Potential Indications for Referral

Cardiology or Internal Medicine:

  • A review by a specialist can be considered for patient eligibility for long-term OAC or for an alternative treatment if the patient has a contraindication to anticoagulants.
  • Consider referral if poor or incomplete response, or ongoing symptoms.

Neurology or Internal Medicine:

  • Recurrent TIA/minor stroke.

Specialty Clinics:

  • AF clinics.
  • Management of co-morbid conditions (e.g., diabetes clinics, heart failure clinics).

Management with Co-Morbid Conditions

Co-morbidities such as hypertension, diabetes33 and congestive heart failure34 raise AF risk and should be adequately managed to decrease morbidity and mortality. Bleeding risk can be reduced by managing hypertension. Hypertension control can also reduce the recurrence of AF and decrease ER visits and hospitalizations. For more recommendations on managing these conditions, refer to


Transient AF

Episodes of transient AF as short as 5 - 6 minutes have been shown to be associated with a 2 - 2.5 fold increase in strokes in patients with implanted devices.  Evidence is unclear on the risk of stroke with these transient AF events.23 Until further information is available it is reasonable to consider OAC therapy for patients age ≥ 65 years or CHADS2 score ≥ 1 who have episodes of AF lasting > 24 hours, or for shorter episodes in high-risk patients. AF is considered a marker of vascular ill health. Managing other risk factors such as hypertension and or diabetes may reduce the risk of recurring AF episodes.

Post-Operative AF

Transient AF in the post-operative setting may be a harbinger of future stroke risk. Closer monitoring of these patients for further episodes of AF may be warranted. At the present time there is no data to support use of OAC to prevent stroke or systemic emboli in patients with AF in the post-operative setting.35 But, beta-blockers are recommended as prevention and treatment of post-operative AF unless contraindicated in patients that are undergoing cardiac or thoracic surgery.16,36  Preoperative amiodarone reduces the incidence of AF with cardiac surgery and is reasonable as prophylactic therapy for patients at high risk of post-operative AF.16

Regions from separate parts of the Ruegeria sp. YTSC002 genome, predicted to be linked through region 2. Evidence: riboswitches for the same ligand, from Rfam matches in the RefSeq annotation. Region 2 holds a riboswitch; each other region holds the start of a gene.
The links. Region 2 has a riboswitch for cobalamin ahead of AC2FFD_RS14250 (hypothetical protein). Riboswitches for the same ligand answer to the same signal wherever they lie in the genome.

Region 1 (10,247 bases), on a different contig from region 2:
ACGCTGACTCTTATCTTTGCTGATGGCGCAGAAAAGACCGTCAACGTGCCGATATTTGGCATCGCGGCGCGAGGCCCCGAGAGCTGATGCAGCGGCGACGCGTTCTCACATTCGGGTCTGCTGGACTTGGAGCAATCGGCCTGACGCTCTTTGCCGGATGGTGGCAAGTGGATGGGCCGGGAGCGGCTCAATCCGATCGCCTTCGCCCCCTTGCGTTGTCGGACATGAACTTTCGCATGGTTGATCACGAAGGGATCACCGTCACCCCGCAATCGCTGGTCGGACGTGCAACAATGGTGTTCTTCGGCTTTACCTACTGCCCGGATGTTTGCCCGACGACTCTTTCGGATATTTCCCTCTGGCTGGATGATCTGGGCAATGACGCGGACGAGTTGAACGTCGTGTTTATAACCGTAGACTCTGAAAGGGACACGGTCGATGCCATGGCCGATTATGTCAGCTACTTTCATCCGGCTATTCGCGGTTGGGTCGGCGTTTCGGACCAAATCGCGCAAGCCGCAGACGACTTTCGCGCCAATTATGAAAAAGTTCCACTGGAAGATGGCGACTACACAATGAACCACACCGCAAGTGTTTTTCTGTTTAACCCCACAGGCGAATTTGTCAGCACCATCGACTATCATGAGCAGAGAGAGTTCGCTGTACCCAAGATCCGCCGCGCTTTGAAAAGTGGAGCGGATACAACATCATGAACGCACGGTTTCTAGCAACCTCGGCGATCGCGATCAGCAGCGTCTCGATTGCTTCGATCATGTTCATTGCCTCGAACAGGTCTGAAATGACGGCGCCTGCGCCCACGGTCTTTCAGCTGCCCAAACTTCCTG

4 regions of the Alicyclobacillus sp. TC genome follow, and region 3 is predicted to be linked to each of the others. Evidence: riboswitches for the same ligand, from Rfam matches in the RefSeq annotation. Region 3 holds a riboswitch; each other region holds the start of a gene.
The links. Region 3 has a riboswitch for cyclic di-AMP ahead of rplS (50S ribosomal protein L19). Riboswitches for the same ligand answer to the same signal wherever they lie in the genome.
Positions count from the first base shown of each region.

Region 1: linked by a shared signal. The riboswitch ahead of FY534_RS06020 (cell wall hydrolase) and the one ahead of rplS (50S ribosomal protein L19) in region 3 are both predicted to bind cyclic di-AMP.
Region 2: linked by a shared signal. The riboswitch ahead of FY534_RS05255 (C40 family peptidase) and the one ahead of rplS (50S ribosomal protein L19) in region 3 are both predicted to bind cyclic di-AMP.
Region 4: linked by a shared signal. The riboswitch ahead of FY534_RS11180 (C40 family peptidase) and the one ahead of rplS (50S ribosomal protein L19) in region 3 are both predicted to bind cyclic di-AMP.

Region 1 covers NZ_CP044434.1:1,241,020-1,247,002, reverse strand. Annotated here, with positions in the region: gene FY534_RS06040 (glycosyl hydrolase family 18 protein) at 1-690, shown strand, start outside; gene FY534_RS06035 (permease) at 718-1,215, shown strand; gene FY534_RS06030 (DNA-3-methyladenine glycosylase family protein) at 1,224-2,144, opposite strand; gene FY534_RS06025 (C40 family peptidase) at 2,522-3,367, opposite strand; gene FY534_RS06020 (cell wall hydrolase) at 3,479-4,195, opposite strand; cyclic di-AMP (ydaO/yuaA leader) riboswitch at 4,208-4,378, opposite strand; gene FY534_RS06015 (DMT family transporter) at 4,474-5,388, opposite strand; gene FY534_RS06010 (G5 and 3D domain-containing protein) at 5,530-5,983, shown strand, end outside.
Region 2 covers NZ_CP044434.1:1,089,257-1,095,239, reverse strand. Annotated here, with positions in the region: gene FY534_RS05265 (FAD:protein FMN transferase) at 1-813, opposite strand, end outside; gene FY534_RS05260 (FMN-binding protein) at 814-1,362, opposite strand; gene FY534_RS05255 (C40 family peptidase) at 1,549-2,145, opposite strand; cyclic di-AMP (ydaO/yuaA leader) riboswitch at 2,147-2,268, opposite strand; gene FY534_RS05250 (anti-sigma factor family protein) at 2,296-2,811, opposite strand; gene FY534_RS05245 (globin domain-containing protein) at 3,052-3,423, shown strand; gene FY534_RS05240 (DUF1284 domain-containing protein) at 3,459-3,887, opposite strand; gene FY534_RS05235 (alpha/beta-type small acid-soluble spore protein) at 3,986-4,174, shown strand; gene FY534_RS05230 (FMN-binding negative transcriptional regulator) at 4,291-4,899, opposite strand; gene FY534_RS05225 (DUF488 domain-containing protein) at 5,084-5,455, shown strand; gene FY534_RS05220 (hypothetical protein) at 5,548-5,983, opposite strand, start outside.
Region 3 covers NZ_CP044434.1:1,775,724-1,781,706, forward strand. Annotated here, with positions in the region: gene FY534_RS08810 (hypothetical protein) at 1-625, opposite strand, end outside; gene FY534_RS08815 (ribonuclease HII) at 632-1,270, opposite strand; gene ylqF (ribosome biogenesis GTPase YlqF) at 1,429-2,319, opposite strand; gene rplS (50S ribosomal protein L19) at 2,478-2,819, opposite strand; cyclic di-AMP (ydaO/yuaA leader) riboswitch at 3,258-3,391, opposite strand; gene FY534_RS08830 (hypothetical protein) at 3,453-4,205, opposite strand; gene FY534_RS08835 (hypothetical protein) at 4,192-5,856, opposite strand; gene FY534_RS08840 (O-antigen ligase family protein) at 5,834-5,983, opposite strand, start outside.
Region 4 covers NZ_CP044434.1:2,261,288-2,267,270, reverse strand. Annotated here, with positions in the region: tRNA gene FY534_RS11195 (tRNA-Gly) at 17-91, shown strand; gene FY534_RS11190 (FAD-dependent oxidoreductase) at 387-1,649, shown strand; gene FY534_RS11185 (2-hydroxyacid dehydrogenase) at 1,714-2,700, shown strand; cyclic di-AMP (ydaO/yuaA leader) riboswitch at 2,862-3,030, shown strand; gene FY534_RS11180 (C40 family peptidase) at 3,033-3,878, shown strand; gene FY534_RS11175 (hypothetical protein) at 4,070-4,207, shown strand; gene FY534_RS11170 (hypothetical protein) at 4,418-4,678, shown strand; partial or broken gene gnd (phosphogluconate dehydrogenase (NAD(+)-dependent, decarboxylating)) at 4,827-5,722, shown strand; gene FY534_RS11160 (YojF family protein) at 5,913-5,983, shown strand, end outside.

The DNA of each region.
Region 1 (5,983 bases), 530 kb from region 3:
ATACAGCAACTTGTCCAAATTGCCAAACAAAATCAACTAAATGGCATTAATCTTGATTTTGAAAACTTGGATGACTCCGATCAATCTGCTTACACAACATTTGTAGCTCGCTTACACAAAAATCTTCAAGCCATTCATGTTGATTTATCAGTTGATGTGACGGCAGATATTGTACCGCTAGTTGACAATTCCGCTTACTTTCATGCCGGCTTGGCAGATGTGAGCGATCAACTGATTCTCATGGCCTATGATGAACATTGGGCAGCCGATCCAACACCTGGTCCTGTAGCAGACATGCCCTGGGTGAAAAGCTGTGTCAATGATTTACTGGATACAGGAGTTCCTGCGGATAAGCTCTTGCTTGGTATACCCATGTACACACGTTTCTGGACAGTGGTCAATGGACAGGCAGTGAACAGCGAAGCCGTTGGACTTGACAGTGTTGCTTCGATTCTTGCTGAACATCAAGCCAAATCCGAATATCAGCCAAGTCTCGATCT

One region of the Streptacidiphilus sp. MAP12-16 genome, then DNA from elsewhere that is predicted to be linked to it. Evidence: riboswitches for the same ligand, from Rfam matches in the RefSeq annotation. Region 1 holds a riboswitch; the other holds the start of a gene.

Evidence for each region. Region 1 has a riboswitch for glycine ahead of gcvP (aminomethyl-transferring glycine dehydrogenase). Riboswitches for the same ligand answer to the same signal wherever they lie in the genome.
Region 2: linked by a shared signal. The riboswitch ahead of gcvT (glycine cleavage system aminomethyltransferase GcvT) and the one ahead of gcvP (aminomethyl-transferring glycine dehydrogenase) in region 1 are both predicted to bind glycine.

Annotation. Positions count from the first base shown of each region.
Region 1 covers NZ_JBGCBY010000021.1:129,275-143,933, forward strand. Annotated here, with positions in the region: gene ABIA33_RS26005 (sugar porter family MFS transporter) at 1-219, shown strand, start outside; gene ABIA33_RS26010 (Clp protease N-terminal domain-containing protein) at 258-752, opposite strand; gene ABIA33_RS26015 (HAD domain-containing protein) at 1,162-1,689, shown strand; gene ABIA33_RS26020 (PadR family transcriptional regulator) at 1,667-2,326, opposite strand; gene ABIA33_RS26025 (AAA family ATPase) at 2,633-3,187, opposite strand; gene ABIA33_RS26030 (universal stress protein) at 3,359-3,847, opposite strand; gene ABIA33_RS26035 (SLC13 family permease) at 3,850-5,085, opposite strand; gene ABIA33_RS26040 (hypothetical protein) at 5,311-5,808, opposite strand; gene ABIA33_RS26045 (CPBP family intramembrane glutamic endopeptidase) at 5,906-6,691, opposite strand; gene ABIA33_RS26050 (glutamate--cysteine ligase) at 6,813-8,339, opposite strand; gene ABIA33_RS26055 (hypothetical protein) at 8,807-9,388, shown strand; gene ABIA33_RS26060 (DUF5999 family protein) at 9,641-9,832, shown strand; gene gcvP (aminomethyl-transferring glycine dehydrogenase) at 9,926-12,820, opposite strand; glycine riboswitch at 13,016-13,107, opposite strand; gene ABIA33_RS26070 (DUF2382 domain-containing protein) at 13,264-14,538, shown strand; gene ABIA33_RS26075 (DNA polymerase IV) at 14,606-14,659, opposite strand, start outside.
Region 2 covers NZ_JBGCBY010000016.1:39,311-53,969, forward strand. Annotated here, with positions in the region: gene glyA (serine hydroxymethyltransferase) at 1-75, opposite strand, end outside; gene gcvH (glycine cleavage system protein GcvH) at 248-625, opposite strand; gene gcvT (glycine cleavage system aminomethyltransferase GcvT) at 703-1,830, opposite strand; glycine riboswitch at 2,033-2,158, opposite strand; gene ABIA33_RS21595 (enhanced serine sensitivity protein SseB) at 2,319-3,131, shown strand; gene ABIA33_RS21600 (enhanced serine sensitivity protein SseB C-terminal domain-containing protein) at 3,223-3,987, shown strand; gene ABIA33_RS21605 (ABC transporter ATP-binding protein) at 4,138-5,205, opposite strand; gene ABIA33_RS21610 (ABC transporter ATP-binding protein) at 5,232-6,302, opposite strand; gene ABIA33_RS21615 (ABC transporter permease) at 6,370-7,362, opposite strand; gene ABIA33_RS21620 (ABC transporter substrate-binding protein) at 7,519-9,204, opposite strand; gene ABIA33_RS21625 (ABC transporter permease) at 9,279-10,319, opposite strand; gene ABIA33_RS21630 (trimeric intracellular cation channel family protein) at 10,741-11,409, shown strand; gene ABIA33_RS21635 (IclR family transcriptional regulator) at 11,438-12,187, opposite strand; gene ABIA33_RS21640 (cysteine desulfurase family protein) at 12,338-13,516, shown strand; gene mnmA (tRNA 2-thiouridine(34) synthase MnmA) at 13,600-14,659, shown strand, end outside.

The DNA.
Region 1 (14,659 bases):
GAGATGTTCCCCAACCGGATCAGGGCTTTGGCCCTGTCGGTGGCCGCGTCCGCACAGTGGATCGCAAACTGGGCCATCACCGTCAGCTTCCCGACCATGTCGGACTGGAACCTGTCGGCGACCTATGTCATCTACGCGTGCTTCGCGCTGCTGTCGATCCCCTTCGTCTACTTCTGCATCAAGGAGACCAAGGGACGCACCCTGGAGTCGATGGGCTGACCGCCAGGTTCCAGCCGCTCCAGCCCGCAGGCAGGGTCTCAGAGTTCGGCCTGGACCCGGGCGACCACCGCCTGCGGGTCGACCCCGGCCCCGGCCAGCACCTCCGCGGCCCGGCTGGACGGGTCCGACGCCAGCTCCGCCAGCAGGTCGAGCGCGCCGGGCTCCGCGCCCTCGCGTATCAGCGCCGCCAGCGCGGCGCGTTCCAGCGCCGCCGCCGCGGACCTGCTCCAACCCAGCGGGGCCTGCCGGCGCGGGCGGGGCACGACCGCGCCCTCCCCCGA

Beta-blockers are recommended to control ventricular rate with AF complicating thyrotoxicosis unless contraindicated. Non-DHP CCBs are recommended to control the ventricular rate with AF and thyrotoxicosis when beta-blockers cannot be used.36

Hypertrophic Cardiomyopathy (HCM)

Anticoagulation is indicated in HCM with AF independent of the stroke risk score. Antiarrhythmic drugs can be useful to prevent recurrent AF in HCM. Amiodarone, or disopyramide combined with beta-blockers or Non-DHP CCBs are reasonable.37

Ongoing Care

In most patients the burden of AF is a progressive condition where they spend longer in AF leading to permanent AF. Screen for other conditions that impact vascular health. Reassess age and CHADS2 risk especially if previous score was 0. Patients require regular monitoring for possible adverse events from anticoagulants and assessment of renal function on a 6 monthly basis for those on NOACs. See Use of Non-Vitamin K Oral Anticoagulants in Non-Valvular Atrial Fibrillation.




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  37. Gersh BJ, Maron BJ, Bonow RO, et al. 2011 ACCF/AHA Guideline for the diagnosis and treatment of hypertrophic cardiomyopathy: A report of the American College of Cardiology Foundation/American Heart Association Task Force on practice guidelines. Circulation. 2011;124:e783-e831.



Diagnostic code: 427.3, I48


Associated Documents

The following documents accompany this guideline:


This guideline is based on scientific evidence current as of the Effective Date.

This guideline was developed by the Guidelines and Protocols Advisory Committee, approved by the British Columbia Medical Association, and adopted by the Medical Services Commission.

The principles of the Guidelines and Protocols Advisory Committee are to:

  • encourage appropriate responses to common medical situations
  • recommend actions that are sufficient and efficient, neither excessive nor deficient
  • permit exceptions when justified by clinical circumstances.

Contact Information

Guidelines and Protocols Advisory Committee
Victoria BC V8W 9P1


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The Clinical Practice Guidelines (the “Guidelines”) have been developed by the Guidelines and Protocols Advisory Committee on behalf of the Medical Services Commission. The Guidelines are intended to give an understanding of a clinical problem, and outline one or more preferred approaches to the investigation and management of the problem. The Guidelines are not intended as a substitute for the advice or professional judgment of a health care professional, nor are they intended to be the only approach to the management of clinical problem. We cannot respond to patients or patient advocates requesting advice on issues related to medical conditions. If you need medical advice, please contact a health care professional.